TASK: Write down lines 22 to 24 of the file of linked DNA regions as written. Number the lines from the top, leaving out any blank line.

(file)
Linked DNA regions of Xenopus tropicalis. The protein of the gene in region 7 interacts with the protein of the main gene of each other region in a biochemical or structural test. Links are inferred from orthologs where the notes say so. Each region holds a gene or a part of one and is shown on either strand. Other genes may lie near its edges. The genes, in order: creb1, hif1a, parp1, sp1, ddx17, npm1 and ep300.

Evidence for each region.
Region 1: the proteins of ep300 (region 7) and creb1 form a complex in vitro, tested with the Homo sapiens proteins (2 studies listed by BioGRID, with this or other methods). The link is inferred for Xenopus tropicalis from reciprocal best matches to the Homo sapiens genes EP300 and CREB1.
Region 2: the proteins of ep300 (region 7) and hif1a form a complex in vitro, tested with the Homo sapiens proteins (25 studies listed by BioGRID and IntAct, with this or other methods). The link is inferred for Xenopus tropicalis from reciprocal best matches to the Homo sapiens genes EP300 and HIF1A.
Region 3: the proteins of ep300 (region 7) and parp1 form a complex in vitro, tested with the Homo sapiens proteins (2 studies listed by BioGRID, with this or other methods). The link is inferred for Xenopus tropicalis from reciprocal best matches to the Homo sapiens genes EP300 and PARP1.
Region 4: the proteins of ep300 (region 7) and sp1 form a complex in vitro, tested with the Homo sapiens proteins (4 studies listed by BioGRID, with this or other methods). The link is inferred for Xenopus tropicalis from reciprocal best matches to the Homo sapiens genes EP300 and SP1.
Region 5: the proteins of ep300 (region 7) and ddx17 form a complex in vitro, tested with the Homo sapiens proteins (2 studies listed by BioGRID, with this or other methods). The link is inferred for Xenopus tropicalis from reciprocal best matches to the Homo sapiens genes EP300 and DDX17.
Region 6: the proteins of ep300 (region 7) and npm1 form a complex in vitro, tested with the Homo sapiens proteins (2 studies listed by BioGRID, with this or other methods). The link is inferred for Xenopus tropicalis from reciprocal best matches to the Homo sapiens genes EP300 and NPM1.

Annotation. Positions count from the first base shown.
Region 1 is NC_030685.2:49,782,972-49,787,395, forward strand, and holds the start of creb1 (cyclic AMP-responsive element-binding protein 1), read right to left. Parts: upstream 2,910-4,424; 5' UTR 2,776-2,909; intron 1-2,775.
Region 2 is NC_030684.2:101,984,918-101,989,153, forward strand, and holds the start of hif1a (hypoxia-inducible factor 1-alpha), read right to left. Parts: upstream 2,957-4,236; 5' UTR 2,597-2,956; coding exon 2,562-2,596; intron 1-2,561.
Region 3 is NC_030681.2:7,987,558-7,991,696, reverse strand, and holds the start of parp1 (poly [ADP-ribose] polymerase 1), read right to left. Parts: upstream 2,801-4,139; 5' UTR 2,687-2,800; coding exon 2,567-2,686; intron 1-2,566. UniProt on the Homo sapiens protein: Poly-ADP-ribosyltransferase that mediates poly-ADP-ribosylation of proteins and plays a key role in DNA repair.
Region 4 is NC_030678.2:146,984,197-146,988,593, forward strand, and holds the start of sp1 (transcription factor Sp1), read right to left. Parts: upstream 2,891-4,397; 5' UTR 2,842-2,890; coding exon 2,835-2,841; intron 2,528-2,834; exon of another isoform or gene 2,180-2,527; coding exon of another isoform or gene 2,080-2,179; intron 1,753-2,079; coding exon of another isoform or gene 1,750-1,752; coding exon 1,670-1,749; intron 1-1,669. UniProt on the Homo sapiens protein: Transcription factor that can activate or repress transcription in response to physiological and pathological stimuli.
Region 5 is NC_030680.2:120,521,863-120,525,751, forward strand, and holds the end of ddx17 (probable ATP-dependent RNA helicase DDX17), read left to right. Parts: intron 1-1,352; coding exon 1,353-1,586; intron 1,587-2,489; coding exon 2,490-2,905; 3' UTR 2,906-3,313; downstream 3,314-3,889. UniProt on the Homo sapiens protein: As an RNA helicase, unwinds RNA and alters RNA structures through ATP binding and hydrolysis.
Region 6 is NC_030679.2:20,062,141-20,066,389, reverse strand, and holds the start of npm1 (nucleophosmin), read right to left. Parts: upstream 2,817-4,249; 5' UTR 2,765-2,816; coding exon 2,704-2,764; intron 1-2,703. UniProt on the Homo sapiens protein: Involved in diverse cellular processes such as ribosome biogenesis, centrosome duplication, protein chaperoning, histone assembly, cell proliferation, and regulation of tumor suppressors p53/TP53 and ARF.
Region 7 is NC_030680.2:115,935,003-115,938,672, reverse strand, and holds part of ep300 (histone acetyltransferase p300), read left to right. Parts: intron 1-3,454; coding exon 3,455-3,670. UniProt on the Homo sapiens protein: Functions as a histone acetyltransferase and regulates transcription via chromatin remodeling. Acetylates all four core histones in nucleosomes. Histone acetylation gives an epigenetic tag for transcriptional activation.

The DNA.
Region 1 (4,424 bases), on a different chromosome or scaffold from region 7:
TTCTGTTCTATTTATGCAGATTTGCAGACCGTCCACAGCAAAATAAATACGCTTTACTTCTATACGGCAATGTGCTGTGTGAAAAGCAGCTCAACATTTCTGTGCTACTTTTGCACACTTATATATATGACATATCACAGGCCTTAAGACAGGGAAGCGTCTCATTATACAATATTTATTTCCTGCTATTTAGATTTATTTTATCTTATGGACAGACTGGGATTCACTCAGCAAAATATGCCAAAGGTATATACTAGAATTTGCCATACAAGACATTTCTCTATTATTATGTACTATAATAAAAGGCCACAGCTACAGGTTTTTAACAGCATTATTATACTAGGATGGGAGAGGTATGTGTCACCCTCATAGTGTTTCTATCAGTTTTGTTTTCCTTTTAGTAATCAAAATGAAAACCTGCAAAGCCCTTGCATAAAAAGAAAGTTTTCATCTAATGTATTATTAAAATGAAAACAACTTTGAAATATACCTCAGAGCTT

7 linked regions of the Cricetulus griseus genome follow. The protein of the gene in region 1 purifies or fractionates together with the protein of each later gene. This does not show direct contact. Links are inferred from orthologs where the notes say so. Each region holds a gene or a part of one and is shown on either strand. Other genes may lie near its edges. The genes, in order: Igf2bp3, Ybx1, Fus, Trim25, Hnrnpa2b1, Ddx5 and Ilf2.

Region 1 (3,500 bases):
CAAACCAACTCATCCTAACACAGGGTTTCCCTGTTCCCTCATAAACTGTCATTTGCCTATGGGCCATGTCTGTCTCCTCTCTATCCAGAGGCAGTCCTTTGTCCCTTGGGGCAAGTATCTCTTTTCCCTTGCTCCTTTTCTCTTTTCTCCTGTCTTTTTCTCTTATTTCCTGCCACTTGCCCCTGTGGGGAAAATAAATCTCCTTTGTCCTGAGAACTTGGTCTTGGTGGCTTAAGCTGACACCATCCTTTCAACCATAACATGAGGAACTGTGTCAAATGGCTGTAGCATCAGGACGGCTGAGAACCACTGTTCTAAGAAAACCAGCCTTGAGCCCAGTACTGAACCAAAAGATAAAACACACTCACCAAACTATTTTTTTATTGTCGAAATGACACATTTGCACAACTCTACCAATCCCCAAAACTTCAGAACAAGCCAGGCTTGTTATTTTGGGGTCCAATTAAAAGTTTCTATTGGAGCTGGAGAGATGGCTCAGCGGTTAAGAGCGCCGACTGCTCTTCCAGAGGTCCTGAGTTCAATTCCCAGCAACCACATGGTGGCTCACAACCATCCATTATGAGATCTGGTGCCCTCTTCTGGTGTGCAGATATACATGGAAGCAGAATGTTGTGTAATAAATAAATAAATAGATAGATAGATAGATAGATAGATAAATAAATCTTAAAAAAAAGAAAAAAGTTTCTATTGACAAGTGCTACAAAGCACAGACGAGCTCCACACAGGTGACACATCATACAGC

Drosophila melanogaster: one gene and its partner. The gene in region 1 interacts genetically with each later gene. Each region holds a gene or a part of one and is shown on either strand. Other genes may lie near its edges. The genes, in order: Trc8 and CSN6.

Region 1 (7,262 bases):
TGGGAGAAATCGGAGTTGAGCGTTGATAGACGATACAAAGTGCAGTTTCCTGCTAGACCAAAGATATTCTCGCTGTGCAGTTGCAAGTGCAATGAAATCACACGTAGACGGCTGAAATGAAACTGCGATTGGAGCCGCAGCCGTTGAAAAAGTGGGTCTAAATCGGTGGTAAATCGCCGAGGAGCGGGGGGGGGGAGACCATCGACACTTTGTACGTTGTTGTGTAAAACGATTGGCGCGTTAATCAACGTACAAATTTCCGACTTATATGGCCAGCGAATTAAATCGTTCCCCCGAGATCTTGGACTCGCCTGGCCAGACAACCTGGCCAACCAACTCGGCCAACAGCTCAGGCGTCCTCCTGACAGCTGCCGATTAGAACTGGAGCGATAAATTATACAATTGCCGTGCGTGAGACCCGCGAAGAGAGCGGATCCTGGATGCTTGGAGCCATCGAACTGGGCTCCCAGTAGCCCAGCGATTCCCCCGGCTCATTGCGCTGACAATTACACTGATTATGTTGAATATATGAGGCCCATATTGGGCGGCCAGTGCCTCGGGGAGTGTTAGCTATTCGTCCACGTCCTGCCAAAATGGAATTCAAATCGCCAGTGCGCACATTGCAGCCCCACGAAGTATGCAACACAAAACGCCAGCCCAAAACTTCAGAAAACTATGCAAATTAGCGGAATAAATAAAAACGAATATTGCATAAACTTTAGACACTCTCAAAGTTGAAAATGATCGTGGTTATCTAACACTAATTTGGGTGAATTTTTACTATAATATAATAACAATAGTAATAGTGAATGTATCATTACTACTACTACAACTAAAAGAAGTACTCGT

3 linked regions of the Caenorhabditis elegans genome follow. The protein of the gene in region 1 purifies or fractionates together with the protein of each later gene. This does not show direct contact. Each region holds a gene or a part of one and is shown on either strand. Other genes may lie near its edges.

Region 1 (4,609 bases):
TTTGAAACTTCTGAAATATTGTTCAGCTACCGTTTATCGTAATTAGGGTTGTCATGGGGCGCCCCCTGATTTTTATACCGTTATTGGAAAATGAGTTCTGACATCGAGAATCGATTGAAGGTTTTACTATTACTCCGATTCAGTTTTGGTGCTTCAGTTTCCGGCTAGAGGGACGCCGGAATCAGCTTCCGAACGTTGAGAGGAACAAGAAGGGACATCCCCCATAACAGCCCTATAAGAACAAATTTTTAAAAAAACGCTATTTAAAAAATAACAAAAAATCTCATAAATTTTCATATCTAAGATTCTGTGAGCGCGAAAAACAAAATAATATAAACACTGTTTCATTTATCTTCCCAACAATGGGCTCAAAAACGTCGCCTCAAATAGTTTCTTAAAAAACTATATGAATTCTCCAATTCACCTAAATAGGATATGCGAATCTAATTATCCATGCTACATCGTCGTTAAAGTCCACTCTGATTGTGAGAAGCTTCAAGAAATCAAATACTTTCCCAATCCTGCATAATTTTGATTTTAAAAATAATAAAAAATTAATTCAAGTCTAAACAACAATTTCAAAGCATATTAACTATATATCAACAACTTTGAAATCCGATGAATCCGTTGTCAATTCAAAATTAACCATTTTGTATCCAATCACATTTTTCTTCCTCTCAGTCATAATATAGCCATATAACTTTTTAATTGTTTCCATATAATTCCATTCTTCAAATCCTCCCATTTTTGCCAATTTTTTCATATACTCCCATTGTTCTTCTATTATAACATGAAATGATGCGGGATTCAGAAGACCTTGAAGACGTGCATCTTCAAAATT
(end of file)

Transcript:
CAAACCAACTCATCCTAACACAGGGTTTCCCTGTTCCCTCATAAACTGTCATTTGCCTATGGGCCATGTCTGTCTCCTCTCTATCCAGAGGCAGTCCTTTGTCCCTTGGGGCAAGTATCTCTTTTCCCTTGCTCCTTTTCTCTTTTCTCCTGTCTTTTTCTCTTATTTCCTGCCACTTGCCCCTGTGGGGAAAATAAATCTCCTTTGTCCTGAGAACTTGGTCTTGGTGGCTTAAGCTGACACCATCCTTTCAACCATAACATGAGGAACTGTGTCAAATGGCTGTAGCATCAGGACGGCTGAGAACCACTGTTCTAAGAAAACCAGCCTTGAGCCCAGTACTGAACCAAAAGATAAAACACACTCACCAAACTATTTTTTTATTGTCGAAATGACACATTTGCACAACTCTACCAATCCCCAAAACTTCAGAACAAGCCAGGCTTGTTATTTTGGGGTCCAATTAAAAGTTTCTATTGGAGCTGGAGAGATGGCTCAGCGGTTAAGAGCGCCGACTGCTCTTCCAGAGGTCCTGAGTTCAATTCCCAGCAACCACATGGTGGCTCACAACCATCCATTATGAGATCTGGTGCCCTCTTCTGGTGTGCAGATATACATGGAAGCAGAATGTTGTGTAATAAATAAATAAATAGATAGATAGATAGATAGATAGATAAATAAATCTTAAAAAAAAGAAAAAAGTTTCTATTGACAAGTGCTACAAAGCACAGACGAGCTCCACACAGGTGACACATCATACAGC

Drosophila melanogaster: one gene and its partner. The gene in region 1 interacts genetically with each later gene. Each region holds a gene or a part of one and is shown on either strand. Other genes may lie near its edges. The genes, in order: Trc8 and CSN6.

Region 1 (7,262 bases):